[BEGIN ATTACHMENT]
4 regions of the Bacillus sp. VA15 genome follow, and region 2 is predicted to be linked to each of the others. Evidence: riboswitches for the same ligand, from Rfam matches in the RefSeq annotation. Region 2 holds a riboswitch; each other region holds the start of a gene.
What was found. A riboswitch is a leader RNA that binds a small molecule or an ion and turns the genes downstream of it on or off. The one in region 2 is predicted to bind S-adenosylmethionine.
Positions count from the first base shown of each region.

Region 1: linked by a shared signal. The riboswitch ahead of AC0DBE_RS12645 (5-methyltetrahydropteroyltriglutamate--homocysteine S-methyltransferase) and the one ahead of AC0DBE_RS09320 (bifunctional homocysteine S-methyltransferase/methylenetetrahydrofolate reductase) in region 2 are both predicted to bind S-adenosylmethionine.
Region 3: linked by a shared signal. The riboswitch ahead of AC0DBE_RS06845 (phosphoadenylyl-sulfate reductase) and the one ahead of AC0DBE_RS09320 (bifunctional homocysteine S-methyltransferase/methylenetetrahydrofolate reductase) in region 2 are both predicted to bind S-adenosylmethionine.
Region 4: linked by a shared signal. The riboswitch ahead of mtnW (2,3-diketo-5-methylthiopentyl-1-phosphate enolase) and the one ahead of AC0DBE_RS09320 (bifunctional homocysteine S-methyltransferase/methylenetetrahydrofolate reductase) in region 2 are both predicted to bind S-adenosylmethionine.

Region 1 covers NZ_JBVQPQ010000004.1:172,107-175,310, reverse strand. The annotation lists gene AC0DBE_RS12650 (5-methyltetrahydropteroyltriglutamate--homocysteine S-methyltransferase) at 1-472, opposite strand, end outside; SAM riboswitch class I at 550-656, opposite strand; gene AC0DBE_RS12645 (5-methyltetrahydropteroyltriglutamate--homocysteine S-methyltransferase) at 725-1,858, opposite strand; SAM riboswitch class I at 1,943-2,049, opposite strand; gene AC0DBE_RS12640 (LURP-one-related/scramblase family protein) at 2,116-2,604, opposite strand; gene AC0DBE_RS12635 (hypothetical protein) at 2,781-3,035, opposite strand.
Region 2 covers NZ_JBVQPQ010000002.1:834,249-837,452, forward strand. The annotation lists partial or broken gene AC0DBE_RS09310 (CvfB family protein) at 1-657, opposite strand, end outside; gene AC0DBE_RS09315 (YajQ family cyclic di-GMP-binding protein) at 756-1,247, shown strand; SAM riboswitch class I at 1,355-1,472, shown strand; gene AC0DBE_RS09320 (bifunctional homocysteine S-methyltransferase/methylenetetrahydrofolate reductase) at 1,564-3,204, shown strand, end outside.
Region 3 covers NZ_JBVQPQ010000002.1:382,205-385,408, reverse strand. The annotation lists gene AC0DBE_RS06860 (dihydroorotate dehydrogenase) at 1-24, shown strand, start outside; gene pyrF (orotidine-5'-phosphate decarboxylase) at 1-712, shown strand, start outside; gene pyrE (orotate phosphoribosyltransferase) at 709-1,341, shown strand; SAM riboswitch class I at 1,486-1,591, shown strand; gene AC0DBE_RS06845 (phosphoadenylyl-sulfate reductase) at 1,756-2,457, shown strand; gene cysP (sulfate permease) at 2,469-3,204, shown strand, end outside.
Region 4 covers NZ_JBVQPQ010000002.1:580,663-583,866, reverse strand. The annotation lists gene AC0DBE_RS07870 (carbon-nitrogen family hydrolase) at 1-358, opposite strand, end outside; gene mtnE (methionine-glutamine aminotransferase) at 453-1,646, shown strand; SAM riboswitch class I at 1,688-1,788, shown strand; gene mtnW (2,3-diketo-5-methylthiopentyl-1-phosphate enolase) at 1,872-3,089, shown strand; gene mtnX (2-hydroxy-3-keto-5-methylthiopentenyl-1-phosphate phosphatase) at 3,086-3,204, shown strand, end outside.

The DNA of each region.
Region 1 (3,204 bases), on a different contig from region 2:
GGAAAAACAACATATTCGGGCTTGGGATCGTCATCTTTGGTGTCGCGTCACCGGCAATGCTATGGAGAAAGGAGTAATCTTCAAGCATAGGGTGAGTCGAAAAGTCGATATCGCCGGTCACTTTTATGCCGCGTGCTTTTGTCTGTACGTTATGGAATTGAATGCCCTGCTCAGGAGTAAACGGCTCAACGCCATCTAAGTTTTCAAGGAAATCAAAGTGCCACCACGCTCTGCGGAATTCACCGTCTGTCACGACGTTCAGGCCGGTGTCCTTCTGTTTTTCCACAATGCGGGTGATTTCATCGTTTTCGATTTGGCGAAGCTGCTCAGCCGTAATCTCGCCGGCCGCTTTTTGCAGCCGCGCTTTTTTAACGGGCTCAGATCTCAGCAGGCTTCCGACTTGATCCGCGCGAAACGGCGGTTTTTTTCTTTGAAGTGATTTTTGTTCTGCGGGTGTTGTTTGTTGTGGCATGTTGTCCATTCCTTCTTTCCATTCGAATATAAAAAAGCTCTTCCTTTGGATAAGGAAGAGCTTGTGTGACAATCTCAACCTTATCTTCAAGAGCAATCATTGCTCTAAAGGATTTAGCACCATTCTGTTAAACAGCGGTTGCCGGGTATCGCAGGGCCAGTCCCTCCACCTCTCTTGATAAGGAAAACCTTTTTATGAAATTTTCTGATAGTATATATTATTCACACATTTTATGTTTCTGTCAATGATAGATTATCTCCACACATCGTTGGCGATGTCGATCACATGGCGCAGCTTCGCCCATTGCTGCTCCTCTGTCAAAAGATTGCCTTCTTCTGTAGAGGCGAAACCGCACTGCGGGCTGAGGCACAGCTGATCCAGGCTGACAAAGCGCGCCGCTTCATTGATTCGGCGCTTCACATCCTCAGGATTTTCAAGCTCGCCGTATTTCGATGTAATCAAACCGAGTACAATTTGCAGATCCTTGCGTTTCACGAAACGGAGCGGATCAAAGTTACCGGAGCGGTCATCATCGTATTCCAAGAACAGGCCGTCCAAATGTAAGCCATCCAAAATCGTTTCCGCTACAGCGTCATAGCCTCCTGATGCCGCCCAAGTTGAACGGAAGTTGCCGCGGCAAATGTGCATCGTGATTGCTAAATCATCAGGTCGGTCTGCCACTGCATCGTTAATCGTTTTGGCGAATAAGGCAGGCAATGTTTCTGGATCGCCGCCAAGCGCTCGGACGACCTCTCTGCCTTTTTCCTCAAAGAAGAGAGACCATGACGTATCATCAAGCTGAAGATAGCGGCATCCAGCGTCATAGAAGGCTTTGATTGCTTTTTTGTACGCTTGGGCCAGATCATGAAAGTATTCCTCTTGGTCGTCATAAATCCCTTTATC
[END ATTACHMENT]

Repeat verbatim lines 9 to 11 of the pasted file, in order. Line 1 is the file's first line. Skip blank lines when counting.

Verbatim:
Region 3 covers NZ_JBVQPQ010000002.1:382,205-385,408, reverse strand. The annotation lists gene AC0DBE_RS06860 (dihydroorotate dehydrogenase) at 1-24, shown strand, start outside; gene pyrF (orotidine-5'-phosphate decarboxylase) at 1-712, shown strand, start outside; gene pyrE (orotate phosphoribosyltransferase) at 709-1,341, shown strand; SAM riboswitch class I at 1,486-1,591, shown strand; gene AC0DBE_RS06845 (phosphoadenylyl-sulfate reductase) at 1,756-2,457, shown strand; gene cysP (sulfate permease) at 2,469-3,204, shown strand, end outside.
Region 4 covers NZ_JBVQPQ010000002.1:580,663-583,866, reverse strand. The annotation lists gene AC0DBE_RS07870 (carbon-nitrogen family hydrolase) at 1-358, opposite strand, end outside; gene mtnE (methionine-glutamine aminotransferase) at 453-1,646, shown strand; SAM riboswitch class I at 1,688-1,788, shown strand; gene mtnW (2,3-diketo-5-methylthiopentyl-1-phosphate enolase) at 1,872-3,089, shown strand; gene mtnX (2-hydroxy-3-keto-5-methylthiopentenyl-1-phosphate phosphatase) at 3,086-3,204, shown strand, end outside.

The DNA of each region.